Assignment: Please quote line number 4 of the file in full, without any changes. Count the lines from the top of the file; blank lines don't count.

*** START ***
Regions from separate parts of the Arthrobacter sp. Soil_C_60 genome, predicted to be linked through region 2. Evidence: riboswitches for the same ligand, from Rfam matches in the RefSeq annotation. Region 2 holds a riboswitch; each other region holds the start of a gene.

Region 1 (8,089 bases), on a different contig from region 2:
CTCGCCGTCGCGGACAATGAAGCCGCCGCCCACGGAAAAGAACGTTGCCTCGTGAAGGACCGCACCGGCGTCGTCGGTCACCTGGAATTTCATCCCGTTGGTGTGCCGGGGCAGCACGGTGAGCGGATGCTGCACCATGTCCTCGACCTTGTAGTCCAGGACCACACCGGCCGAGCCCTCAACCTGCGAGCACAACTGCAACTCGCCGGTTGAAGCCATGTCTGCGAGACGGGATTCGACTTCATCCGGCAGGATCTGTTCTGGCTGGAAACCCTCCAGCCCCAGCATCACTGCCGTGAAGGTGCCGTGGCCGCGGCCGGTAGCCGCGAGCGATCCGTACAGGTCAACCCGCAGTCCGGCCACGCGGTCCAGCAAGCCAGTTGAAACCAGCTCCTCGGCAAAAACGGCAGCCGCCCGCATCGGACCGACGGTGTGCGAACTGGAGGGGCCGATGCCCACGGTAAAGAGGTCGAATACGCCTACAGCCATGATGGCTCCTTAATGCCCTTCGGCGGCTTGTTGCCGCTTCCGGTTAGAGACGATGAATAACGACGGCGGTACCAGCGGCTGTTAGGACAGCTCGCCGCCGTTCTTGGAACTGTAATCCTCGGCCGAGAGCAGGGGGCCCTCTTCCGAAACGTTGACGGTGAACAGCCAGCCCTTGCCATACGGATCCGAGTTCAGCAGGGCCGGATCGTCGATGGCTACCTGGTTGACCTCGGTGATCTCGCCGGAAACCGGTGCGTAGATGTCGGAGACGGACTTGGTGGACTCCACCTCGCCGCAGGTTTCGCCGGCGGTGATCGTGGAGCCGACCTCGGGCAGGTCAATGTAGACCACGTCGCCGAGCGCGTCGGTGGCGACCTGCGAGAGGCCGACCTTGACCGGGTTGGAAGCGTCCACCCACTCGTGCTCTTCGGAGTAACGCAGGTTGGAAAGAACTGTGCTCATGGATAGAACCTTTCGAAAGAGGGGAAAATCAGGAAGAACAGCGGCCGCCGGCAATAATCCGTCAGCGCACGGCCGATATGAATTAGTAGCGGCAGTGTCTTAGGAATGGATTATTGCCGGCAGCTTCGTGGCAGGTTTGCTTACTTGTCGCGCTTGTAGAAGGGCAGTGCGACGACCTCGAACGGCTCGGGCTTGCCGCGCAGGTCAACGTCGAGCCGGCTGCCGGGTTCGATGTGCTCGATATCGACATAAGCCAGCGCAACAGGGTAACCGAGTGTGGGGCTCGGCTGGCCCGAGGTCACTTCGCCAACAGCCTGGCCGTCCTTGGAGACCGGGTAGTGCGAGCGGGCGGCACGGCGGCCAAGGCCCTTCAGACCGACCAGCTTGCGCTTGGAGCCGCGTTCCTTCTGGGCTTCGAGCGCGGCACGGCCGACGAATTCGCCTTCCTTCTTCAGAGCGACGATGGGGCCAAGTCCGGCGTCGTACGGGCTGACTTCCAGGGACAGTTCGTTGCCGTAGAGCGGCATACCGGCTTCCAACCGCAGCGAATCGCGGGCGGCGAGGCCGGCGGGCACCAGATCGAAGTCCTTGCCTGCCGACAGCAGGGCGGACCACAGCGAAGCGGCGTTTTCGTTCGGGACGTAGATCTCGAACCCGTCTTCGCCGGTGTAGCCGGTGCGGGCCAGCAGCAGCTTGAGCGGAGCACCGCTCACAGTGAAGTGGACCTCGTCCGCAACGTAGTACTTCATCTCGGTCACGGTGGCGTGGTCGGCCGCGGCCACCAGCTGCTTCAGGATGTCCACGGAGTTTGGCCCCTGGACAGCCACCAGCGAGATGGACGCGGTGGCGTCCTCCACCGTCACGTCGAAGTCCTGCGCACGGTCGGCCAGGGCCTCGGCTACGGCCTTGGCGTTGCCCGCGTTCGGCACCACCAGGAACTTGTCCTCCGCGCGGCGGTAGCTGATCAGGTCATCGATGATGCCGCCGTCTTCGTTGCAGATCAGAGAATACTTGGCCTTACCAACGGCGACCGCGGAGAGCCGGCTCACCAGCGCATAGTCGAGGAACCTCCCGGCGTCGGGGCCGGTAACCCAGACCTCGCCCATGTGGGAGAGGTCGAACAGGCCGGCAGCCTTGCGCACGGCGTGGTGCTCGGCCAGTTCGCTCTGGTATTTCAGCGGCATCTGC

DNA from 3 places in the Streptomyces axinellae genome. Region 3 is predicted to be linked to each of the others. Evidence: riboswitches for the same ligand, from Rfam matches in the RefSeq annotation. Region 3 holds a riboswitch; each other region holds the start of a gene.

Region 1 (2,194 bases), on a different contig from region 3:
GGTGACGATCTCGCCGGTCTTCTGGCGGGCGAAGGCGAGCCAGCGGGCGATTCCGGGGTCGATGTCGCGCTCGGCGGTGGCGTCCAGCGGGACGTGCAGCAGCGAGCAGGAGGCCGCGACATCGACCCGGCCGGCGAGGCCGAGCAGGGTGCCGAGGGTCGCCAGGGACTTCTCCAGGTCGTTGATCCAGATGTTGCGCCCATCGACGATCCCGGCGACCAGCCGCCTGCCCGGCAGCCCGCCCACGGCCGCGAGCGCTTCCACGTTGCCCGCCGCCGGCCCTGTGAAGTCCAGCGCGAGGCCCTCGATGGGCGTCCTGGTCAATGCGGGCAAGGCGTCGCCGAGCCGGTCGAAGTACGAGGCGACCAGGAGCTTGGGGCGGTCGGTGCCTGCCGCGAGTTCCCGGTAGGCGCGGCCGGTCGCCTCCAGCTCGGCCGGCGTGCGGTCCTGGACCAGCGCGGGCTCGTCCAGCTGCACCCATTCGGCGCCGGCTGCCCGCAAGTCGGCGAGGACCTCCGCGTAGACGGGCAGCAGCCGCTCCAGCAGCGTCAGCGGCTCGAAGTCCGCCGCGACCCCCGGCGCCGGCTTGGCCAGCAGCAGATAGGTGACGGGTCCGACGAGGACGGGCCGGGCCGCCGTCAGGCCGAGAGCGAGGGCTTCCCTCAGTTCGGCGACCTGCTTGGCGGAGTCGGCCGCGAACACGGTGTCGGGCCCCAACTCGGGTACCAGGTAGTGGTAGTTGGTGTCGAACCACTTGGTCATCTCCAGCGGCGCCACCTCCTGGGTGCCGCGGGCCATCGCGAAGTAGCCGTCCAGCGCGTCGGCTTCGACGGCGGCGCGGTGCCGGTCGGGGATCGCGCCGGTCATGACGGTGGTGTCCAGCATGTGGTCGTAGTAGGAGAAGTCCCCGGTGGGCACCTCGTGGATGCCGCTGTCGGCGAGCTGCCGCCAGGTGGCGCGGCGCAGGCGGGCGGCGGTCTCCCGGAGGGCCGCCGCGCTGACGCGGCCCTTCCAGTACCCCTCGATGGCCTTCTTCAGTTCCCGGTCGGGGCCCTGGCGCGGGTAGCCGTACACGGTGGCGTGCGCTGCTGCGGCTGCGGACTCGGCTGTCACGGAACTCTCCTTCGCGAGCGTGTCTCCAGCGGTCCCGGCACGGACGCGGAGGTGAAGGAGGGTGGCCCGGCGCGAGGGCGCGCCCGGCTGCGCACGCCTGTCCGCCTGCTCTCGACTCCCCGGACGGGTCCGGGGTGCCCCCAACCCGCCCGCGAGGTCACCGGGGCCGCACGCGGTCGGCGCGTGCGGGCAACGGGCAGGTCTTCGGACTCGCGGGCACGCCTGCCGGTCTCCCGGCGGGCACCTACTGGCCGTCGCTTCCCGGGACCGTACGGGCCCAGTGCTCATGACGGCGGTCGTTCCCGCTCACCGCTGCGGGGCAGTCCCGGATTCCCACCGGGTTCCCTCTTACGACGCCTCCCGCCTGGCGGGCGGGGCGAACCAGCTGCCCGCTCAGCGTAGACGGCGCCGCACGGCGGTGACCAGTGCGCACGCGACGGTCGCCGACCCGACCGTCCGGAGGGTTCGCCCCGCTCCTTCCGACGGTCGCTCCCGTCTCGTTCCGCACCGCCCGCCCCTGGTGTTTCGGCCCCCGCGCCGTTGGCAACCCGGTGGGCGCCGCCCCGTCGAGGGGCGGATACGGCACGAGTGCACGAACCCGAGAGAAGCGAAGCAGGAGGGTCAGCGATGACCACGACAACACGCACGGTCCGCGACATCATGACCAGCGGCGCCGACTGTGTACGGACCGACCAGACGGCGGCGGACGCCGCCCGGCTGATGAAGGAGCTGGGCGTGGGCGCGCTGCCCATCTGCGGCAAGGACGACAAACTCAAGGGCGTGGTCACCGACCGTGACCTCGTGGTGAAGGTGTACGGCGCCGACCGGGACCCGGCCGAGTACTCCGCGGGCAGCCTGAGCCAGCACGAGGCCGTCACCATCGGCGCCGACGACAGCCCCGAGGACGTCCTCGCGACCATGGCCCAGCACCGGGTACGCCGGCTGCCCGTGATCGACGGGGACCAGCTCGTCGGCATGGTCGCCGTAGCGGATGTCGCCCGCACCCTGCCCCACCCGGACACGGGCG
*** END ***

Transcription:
DNA from 3 places in the Streptomyces axinellae genome. Region 3 is predicted to be linked to each of the others. Evidence: riboswitches for the same ligand, from Rfam matches in the RefSeq annotation. Region 3 holds a riboswitch; each other region holds the start of a gene.